The landscape of global governance is undergoing a seismic shift as the BRICS bloc welcomes six new members: Saudi Arabia, Iran, Ethiopia, Egypt, Argentina, and the United Arab Emirates (UAE). This expansion underscores the BRICS’ commitment to reshaping the international order, challenging Western dominance, and reforming global institutions.
As these new entrants join the ranks of emerging economies, a comprehensive analysis is crucial to unveiling the potential implications of this transformation and how it aligns with the BRICS’ reformative ambitions, particularly in fortifying the voice of multilateralism.
At its core, BRICS was conceived as a platform to champion the principles of multilateralism—a collective approach to global affairs that emphasises collaboration, negotiation, and consensus-building among nations. It sought to further level the playing field for emerging economies, driven by their shared aspirations for an equitable global governance framework. By leveraging their combined GDP and substantial share of the global population, the BRICS bloc has already positioned itself as a force to be reckoned with on the international stage.
The incorporation of its new members into BRICS ushers in a chapter rife with opportunities and challenges. Collectively, these nations offer considerable economic
potential, although their individual contributions to the overall GDP of BRICS may be initially modest. While the original BRICS six command a formidable 26.3% of the global GDP in 2023, the new entrants nudge this figure to 29.3%. Among the original six, China’s economic prowess stands out, with a GDP of $19.374 trillion, representing a staggering 18.4% of the global GDP. In contrast, South Africa’s GDP is $399 billion, accounting for 0.4%. The collective GDP of the new entrants is $3.113 trillion, translating to a combined 3% share of the global capital GDP. While the economic clout of these economies is evident, the true impact lies in their potential to collectively wield influence in global economic governance reforms. BRICS has always derived its potency from its vast population, primarily driven by China and India’s billion-plus inhabitants. By welcoming Ethiopia (126.5 million) and Egypt (112.7 million), BRICS adds demographic muscle to its arsenal. Should BRICS continue expanding its ranks, the group
could conceivably surpass the 50% threshold of the global population. However, translating this demographic strength into substantive policy influence requires strategic alignment and cohesive action—a formidable challenge in itself.
Notably, the entry of Saudi Arabia—a significant oil producer-reshapes BRICS’ role in the global energy market. Saudi Arabia’s contribution of 12.9% to global oil production significantly amplifies BRICS’ influence in the oil sector. While the global shift towards renewable energy is underway, the inclusion of oil-producing nations underscores BRICS’ strategic approach to diversification and economic resilience.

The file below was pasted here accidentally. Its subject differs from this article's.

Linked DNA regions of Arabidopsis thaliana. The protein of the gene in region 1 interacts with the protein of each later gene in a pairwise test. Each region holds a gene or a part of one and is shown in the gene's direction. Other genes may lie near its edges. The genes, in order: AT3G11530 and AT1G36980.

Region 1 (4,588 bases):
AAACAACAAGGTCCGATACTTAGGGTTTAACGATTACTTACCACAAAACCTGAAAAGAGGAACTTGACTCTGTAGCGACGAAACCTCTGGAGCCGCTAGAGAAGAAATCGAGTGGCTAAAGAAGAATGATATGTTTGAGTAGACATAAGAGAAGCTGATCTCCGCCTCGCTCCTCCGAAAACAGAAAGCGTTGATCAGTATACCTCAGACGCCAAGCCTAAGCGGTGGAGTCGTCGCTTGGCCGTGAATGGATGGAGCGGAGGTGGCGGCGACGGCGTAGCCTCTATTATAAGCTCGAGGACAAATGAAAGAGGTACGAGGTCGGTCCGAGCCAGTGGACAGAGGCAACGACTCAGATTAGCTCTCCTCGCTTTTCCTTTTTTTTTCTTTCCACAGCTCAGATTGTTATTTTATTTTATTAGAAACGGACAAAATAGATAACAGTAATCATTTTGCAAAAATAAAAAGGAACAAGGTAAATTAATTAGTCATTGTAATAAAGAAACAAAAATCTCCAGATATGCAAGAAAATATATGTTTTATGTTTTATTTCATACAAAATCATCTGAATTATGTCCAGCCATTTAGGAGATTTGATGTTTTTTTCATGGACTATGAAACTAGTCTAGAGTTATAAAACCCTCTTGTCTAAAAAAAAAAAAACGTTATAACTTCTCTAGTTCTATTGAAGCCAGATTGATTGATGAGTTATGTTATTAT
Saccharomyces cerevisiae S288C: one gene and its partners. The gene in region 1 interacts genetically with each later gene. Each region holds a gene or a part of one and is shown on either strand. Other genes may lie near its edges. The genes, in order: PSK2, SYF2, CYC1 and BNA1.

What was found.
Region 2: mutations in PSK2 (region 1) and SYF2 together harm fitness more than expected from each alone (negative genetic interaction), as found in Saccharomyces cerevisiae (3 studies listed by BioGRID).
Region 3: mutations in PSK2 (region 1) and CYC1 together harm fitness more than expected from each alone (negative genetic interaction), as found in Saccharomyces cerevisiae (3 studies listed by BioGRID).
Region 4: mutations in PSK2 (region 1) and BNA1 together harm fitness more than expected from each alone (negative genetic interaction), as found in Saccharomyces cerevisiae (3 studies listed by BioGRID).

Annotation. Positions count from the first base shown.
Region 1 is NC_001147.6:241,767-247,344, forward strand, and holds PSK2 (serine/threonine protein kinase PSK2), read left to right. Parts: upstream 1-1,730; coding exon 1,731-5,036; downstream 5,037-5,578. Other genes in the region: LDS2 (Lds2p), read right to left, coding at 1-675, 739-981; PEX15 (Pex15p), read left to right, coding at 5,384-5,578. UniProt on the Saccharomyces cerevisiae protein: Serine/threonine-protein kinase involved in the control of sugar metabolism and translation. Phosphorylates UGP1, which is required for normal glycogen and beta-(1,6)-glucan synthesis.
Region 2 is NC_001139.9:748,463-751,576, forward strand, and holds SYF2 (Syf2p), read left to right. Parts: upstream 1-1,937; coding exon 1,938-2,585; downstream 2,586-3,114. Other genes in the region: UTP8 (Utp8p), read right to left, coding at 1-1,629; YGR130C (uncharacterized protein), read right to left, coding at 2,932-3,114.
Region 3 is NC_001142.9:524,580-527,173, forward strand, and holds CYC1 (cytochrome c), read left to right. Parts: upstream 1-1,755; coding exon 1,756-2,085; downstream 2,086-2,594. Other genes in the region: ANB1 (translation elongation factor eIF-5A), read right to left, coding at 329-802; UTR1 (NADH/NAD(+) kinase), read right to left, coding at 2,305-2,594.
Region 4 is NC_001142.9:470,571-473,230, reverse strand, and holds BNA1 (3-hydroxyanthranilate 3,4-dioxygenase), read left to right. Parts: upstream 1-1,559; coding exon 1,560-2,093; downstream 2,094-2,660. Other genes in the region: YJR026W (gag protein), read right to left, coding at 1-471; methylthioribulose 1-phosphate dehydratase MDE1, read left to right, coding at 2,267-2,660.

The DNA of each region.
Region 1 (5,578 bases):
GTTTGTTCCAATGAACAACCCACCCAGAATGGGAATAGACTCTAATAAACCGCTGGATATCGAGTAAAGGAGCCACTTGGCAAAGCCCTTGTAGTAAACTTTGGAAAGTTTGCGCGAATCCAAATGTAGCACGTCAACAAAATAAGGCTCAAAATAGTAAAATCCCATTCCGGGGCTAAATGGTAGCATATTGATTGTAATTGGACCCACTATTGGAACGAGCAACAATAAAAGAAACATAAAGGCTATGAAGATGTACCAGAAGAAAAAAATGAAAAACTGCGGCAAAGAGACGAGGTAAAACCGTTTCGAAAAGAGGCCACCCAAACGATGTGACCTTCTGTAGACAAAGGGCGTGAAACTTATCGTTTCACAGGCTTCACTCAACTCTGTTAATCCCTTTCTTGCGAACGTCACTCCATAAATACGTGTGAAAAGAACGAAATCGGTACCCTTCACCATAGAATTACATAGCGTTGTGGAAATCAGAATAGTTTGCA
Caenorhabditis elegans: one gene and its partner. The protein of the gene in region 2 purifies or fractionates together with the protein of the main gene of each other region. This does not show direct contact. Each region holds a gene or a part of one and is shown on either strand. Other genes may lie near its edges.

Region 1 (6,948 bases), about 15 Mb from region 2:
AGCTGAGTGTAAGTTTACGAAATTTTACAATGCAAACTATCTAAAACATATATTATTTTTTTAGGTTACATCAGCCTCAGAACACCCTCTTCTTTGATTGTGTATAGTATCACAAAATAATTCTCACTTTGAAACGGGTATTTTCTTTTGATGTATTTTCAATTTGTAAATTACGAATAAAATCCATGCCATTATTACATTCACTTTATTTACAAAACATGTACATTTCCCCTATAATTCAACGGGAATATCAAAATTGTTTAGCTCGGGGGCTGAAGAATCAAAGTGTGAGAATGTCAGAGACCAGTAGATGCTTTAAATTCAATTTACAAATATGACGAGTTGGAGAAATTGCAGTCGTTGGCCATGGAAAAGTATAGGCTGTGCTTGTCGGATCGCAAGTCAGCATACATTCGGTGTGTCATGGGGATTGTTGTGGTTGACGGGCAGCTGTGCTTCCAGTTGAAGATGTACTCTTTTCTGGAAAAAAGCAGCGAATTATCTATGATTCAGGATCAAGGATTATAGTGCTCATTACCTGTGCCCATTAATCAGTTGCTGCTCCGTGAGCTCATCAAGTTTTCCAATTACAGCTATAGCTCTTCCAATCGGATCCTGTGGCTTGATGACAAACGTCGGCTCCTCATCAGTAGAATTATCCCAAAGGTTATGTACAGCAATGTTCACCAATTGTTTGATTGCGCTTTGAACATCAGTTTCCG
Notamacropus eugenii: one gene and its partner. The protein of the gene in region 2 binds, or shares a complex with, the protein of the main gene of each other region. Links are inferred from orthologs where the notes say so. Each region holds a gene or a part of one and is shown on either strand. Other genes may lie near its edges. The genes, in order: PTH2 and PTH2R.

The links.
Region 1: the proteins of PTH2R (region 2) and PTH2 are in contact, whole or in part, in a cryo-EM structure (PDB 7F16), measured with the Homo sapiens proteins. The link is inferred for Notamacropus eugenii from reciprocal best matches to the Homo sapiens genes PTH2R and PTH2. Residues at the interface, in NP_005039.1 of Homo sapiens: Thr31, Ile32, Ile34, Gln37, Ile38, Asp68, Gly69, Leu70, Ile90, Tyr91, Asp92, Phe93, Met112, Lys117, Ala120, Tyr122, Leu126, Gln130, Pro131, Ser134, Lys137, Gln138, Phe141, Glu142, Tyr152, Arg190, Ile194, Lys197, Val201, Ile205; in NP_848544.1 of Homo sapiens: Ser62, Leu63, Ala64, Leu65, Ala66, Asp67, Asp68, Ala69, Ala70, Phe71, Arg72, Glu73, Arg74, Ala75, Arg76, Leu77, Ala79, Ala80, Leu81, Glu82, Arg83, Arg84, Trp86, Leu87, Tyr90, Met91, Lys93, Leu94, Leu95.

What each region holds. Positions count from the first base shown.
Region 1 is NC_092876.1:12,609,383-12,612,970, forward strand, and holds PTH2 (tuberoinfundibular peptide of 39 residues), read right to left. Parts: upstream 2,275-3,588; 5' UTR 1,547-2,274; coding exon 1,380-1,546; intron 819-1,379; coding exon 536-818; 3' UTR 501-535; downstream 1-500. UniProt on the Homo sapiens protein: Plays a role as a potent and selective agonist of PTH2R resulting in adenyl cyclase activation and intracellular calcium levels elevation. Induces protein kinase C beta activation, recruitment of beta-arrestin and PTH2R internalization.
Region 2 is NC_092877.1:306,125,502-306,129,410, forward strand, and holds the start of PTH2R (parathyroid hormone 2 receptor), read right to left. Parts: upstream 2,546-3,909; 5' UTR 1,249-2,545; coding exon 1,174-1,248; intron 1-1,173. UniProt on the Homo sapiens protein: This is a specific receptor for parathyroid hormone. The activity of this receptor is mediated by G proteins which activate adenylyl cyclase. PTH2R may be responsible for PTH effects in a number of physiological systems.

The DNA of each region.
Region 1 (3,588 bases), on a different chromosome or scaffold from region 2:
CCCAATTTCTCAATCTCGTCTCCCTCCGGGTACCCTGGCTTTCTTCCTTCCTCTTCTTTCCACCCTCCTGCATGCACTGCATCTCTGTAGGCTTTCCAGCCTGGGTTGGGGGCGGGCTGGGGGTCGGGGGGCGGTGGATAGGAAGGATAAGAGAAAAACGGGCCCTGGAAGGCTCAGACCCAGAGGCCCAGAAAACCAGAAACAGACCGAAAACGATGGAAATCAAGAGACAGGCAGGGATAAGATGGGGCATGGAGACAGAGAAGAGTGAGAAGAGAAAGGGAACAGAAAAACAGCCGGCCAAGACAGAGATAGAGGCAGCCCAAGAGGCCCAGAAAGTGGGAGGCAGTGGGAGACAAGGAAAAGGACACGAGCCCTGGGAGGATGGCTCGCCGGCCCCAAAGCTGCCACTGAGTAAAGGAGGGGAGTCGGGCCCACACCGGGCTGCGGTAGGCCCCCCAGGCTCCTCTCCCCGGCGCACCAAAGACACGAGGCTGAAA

Implications for Multilateralism and Global Institutional Reform As BRICS expands its ranks, the group’s overarching objective of reshaping global governance structures takes centre stage. The bloc has consistently highlighted the need for an equitable redistribution of influence within organisations like the United Nations, the International Monetary Fund, and the World Bank. The inclusion of new members adds fresh voices to this call for reform, potentially bolstering BRICS’ advocacy in international forums.
However, the internal diversity of the new members may present a formidable challenge. Disparate geopolitical interests, foreign policy priorities, and relations with Western powers could impede the group’s progress towards meaningful global governance reform. The reform agenda requires unanimity among members, and the differing priorities of the new entrants might complicate efforts to present a united front. Additionally, the expansion might necessitate revisiting existing internal arrangements and mechanisms for decision-making, as the diverse interests of the new members must be accommodated while maintaining the cohesion of the group.
The expanded BRICS holds the potential to become an influential force in pushing forward critical global governance reforms. The inclusion of nations from varied geographical regions enriches the group’s pool of ideas, challenging conventional narratives and promoting innovative solutions. Saudi Arabia and Iran, in particular, bring unique insights given their positions in critical global hotspots. Notably, Ethiopia and Egypt’s inclusion brings a strong African representation to BRICS, supporting South Africa. This expansion empowers BRICS to address development challenges in an African context.
The expansion of the BRICS members signifies not only a change in membership but also an opportunity to recalibrate the global governance landscape by reforming advocacy with greater geopolitical weight. It fundamentally transforms the coalition’s dynamics. While the economic impact of these new members may vary, their collective strength in GDP, population, and oil production speaks volumes. The path to success rests in BRICS’ ability to harness this collective strength and align diverse interests, translating demographic and economic power into a formidable force that substantively contributes to global governance reform. As BRICS navigates this new chapter, the world watches with anticipation to witness the extent of its impact and the transformative changes it brings to the global stage.